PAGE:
Hello?

by Vianka McConville

If you’re looking for whistleblowers in the era of email hacking, why not list a phone number?

The New York Times has a system to receive confidential news tips which includes messaging apps, encrypted emails and snail mail, but omits a phone number.  Unless the line was bugged, I would think a phone call would be the safest way to share confidential information.

As someone who has tried to call reporters at the Times, I assume direct phone numbers are nowhere to be found due to the volume of calls the publication receives on a daily basis.  The phone system is a fortress.  But that can be a blessing and a curse; reporters may avoid the world’s worst story ideas, but also could miss out on the next big tip.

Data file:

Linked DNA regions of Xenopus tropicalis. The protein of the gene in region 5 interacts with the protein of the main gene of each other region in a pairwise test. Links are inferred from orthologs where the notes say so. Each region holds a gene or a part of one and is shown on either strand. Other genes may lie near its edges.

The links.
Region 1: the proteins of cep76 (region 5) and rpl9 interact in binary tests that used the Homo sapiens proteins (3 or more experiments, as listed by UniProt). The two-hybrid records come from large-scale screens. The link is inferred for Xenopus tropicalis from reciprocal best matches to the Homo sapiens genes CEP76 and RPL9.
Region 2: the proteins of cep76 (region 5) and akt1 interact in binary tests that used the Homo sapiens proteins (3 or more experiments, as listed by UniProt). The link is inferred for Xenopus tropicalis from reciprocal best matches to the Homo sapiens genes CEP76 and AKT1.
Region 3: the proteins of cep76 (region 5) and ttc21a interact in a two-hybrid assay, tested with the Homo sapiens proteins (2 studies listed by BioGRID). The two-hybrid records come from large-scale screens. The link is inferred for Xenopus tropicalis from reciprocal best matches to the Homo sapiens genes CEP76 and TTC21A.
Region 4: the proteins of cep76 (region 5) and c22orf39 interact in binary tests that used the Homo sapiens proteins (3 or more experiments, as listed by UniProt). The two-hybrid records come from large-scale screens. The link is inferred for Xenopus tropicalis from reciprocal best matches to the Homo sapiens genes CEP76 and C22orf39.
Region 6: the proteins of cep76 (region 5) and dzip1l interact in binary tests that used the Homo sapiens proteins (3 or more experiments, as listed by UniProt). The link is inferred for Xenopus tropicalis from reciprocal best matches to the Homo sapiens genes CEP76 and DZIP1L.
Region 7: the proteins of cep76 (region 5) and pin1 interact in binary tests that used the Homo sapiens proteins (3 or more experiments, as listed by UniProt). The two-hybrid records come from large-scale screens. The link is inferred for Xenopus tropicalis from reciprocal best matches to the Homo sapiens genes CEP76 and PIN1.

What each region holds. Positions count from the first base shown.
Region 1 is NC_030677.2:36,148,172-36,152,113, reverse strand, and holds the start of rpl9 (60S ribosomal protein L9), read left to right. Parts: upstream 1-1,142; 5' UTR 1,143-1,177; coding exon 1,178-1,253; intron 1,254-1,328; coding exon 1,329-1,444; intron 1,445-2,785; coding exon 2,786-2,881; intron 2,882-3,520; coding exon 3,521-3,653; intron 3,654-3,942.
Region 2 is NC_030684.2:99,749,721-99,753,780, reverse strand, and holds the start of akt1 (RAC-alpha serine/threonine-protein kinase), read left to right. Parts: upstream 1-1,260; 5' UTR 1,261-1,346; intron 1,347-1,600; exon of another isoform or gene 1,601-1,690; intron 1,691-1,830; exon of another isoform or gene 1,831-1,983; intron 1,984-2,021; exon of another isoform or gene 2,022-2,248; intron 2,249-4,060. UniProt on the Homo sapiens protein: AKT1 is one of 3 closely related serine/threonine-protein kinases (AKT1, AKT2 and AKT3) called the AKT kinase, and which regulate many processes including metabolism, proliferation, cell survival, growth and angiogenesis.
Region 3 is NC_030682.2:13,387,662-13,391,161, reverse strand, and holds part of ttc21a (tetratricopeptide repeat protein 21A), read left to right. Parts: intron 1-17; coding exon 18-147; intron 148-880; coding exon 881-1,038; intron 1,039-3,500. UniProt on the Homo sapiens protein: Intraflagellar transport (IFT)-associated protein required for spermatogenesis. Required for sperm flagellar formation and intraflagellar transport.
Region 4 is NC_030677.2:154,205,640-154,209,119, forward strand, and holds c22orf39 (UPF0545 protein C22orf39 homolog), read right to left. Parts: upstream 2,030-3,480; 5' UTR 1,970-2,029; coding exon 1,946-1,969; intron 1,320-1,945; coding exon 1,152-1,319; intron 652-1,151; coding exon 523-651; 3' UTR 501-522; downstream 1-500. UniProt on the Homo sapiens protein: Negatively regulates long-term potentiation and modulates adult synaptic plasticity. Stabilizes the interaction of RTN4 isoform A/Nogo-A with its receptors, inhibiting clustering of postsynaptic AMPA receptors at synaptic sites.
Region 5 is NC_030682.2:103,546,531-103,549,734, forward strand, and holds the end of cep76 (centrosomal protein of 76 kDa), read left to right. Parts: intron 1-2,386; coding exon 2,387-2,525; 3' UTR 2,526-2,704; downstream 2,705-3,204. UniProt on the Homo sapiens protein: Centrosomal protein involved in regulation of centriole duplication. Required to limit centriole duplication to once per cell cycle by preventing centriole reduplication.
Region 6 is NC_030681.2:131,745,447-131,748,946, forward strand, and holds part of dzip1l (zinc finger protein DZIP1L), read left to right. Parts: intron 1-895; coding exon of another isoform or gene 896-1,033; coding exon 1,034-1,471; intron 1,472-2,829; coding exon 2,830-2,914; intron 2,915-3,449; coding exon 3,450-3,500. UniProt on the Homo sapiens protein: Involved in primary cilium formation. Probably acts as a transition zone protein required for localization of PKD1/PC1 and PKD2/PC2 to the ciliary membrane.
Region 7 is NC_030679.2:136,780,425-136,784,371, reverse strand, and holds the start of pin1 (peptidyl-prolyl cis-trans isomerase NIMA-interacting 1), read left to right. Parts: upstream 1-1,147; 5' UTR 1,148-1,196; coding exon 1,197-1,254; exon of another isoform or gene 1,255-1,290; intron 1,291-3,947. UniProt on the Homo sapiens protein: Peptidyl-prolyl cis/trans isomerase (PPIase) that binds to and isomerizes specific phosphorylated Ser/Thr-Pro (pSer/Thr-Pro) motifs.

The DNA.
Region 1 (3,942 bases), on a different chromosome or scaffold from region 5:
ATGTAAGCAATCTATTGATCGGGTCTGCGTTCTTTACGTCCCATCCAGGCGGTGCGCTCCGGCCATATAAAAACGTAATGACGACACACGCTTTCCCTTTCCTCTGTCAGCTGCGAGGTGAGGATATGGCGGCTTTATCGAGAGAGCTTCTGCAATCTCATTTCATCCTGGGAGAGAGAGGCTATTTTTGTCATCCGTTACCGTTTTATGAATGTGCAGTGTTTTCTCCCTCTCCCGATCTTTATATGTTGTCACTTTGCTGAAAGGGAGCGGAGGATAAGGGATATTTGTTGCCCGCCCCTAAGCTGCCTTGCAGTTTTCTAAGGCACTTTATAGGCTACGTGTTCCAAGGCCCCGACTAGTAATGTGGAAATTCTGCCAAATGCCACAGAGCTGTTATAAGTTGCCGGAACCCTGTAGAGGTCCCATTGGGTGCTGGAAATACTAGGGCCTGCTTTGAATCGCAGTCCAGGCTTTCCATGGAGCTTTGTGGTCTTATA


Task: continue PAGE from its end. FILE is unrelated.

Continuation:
Is it an attempt to thwart a deluge of unrelated calls or have people become too comfortable behind screens and encrypted messages to actually talk to folks?

Category: Taking Aim Tags: , , , , , , , No Comments

Dangers of Cut & Paste

by Roger Pynn I always feel bad when I’m reviewing résumés and come across an applicant who self-eliminates with ... Read More »

Sticks and Stones

by Dan Ward “Sticks and stones may break my bones, but words will never hurt me.” When and why did that rhyme I ... Read More »

Mistaken Identity

by Dan Ward Have we lost our ever-loving minds? When I first read that ESPN pulled a broadcaster from covering an up... Read More »

Comments are closed.